WEEKLY CHRISTIAN BIBLE STUDY AND DEVOTIONAL FROM GOD’S WORD, FOR THE NEWLY SAVED AND MORE SEASONED BELIEVER, AND FOR OTHERS SEEKING TRUTH. OUR PRAYER IS TO ENCOURAGE YOU AND STRENGTHEN YOUR FAITH IN GOD’S INFINITE MERCY, LOVE AND GRACE, AND IN THE GOSPEL OF THE DEATH, BURIAL AND RESURRECTION OF HIS SON JESUS CHRIST, THAT ALL WHO SEEK HIM HAVE ETERNAL, ABUNDANT LIFE.
Saturday, January 18, 2020
Photo by Laurie Collett 2020
My husband and I were walking the beach on a beautiful
morning, in the perfect setting for our prescribed 30-minute brisk daily walk.
The sun-streaked, silver waves glimmered as they swirled along the shore in
frothy, lacy curly-cues. Feathery clouds arched through the robin’s egg blue
sky, where terns flew in a V-shaped formation and pelicans soared, periodically
interrupting their flight to nose dive into the sea in search of breakfast.
“Only primo specimens,” Richard shouted over the drum roll
of the surf. He must have seen me glancing furtively at the chipped, yet still
colorful and intricate shells lining the beach, and the fragments of fossilized
bone that were too small to be identified and given a home in his already vast
With a sigh, I knew he was right. Not only would such
souvenirs add to the clutter at home, but they would weigh us down on our
morning walk. On previous jaunts like this,
poor Richard was laden down, beach bag stuffed and pockets bulging with what
appeared to the casual observer to be just rocks!
The main objective on this day was to get 30 minutes of
moderately paced exercise, to strengthen our hearts, bodies and immune system.
If we were to get bogged down stopping to examine, pick up, and rinse off a
beach treasure, it would interrupt our continuous exercise and keep us from
reaching our goal.
Being too preoccupied with beachcombing could also distract
us from taking time to appreciate God’s blessings of the balmy breeze, the
crisp salt air, the warm sunshine, and each other to share the experience!
Later on, on our sunset stroll, there would be the luxury
of pausing to admire each find and show it to each other, discussing whether a
long, black object was a fossilized rib or femur to be kept, or just a rock to
be discarded. But even then, if we collected merely average specimens, we would
run out of room in our bag and pockets for finer gifts from the sea.
As I wandered along the shore’s edge, often a shiny or
dark, large object would catch my eye, and I would bend down to scoop out of
the water before the waves could carry it away. But often, as I did that,
finally clutching the prize in my hand, I would notice an even better specimen
being drawn out to sea by the waves, now tantalizingly out of reach.
Whether or not we fill our storage chests with better or
worse specimens is of minimal importance in the vast scheme of things. But it
reminded me that we can become weighted down (Hebrews 12:1), and even set off course, by the seemingly
good things the world has to offer, while missing out on God’s best (James 4:4).
As born-again Christians (John 3:3-8) saved by our faith (Ephesians 2:8-9) in the death, burial and resurrection of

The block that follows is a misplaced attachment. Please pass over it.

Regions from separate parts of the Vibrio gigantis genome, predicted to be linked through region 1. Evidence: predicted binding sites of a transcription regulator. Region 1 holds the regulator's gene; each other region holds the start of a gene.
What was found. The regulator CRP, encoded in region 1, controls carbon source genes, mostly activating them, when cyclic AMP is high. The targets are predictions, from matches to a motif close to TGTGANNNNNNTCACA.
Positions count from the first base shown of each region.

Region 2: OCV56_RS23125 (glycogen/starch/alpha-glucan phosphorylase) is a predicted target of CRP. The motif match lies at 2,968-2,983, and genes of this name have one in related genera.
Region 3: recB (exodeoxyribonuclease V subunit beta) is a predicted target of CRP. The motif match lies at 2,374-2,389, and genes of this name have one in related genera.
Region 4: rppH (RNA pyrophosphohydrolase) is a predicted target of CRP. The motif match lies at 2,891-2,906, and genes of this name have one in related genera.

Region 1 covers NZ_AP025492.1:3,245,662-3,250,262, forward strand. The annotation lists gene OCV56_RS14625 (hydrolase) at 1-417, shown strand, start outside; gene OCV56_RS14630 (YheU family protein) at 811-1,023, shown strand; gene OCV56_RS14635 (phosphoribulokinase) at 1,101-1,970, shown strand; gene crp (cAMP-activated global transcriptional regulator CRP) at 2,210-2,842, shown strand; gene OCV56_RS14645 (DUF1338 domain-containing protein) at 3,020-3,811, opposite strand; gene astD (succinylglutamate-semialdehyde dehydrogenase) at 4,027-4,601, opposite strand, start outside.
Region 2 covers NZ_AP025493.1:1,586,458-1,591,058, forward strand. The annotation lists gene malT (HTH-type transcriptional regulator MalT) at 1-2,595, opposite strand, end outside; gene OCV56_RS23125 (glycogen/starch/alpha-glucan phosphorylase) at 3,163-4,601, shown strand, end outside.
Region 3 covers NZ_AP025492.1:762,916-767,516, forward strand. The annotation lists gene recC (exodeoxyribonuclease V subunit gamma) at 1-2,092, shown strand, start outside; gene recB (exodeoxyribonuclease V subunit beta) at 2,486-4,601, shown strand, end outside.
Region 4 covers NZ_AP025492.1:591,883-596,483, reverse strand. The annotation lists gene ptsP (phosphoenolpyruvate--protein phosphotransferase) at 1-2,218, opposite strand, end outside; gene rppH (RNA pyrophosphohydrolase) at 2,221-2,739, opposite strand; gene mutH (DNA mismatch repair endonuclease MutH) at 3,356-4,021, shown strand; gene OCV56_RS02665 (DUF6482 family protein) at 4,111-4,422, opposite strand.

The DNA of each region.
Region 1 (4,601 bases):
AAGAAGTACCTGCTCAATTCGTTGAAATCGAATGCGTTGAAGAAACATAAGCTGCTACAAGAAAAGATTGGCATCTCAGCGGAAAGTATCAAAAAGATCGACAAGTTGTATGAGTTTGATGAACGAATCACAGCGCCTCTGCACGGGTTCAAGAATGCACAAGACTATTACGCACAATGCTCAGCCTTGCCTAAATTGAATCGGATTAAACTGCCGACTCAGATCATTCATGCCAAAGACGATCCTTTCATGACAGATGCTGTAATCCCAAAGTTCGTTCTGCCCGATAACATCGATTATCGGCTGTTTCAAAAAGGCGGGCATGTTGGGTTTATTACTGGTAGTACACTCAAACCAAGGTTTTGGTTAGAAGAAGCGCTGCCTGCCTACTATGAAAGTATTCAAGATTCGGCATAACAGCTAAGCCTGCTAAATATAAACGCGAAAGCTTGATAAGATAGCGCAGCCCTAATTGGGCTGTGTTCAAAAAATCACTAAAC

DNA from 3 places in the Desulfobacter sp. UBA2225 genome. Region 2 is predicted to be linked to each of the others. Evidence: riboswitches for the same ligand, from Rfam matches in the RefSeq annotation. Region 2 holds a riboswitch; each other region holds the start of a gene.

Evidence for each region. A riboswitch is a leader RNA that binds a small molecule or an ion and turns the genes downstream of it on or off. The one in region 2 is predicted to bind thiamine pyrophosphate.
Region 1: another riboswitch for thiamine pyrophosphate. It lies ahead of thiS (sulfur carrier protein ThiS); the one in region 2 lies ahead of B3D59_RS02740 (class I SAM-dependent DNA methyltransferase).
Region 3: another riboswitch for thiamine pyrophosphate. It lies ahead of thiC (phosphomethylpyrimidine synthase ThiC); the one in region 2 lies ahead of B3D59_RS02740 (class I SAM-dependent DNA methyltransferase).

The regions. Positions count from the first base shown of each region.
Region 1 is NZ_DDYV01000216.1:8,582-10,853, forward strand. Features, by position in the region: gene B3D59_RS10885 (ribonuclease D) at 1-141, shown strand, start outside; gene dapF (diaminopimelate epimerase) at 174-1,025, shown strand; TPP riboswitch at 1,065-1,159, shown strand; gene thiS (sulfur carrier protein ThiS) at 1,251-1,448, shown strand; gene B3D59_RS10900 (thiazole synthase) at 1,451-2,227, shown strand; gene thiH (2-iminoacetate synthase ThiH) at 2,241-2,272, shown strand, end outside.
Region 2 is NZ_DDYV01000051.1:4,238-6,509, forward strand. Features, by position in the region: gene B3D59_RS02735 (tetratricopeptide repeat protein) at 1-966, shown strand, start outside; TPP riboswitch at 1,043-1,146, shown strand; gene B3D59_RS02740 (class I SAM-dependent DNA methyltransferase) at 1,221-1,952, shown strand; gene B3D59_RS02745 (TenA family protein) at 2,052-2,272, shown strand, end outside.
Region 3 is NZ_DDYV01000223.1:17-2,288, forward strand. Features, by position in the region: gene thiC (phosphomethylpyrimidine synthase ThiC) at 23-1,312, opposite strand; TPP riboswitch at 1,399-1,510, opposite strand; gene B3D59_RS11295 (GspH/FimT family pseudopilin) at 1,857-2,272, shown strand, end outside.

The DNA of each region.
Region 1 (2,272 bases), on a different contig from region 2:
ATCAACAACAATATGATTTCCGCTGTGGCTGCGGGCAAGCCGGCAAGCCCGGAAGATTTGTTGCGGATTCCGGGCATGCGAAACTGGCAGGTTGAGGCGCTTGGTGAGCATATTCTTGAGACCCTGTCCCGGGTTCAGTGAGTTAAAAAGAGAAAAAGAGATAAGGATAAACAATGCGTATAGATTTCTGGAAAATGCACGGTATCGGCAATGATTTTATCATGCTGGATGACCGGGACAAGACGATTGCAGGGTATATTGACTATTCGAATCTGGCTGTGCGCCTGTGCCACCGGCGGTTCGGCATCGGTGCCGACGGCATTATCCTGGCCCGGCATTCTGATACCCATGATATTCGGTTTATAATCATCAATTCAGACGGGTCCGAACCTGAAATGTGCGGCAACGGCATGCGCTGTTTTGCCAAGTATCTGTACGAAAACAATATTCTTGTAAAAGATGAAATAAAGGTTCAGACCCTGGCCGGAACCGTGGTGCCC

Jesus Christ (1 Corinthians 15:1-4)
as the only Way to Heaven (John 14:6),
we know that He has a unique plan for each of our lives (Jeremiah 29:11). The safest and best place we could possibly
be is to be in the center of that plan, for He loves us infinitely and wants
what is best for us (Jeremiah 33:3).
The extent of the rewards we are given at the judgment seat
of Christ (1 Corinthians 3:10-15),
and the sorrow we experience over missed opportunities to serve Him, will in
large part depend on how attuned we are to hear the Holy Spirit’s guidance and
to make wise choices (Romans 8:14;
Matthew 6:24). To run the race of faith with perseverance and
dedication, we must not become weighted down with distractions, or worse yet,
let temptation lead to sin that keeps us from finishing the course (1 Corinthians 9:24, Hebrews 12:1).
I remembered a story often repeated by Charles Stanley in
his sermons, which I will attempt to paraphrase. As a young pastor struggling
to make ends meet, he needed to replace his car. He prayed and searched for a
good deal on a used economy car, and finally found one for sale that seemed to
be a perfect fit for his budget.
As he was about to sign the paper work, he heard the Holy
Spirit asking him, “Son, do you want this, or do you want God’s best?”
So he muttered an apology to the confused salesman, got up,
and left the car dealership, reluctant to let the car go, yet trusting in God’s
will and guidance. Three days later, he was stunned by a surprise visit from a
member of his congregation.
“Pastor, I know you need another vehicle, and one day over
coffee a few weeks ago you shared with me all the features you would like in
your dream car if money were no object,” the church member began..”So I took
the liberty of purchasing your brand new dream car for you, and I am praying
you will accept it as a gift from me and my family.”
Needless to say, Pastor Stanley learned the lessons of
listening for God’s still, small voice (1
Kings 19:12), and waiting on the Lord (Psalm 27:14), Who always desires to shower His children with
the blessing of His very best gifts (Matthew
7:11). May we do the same until He comes again!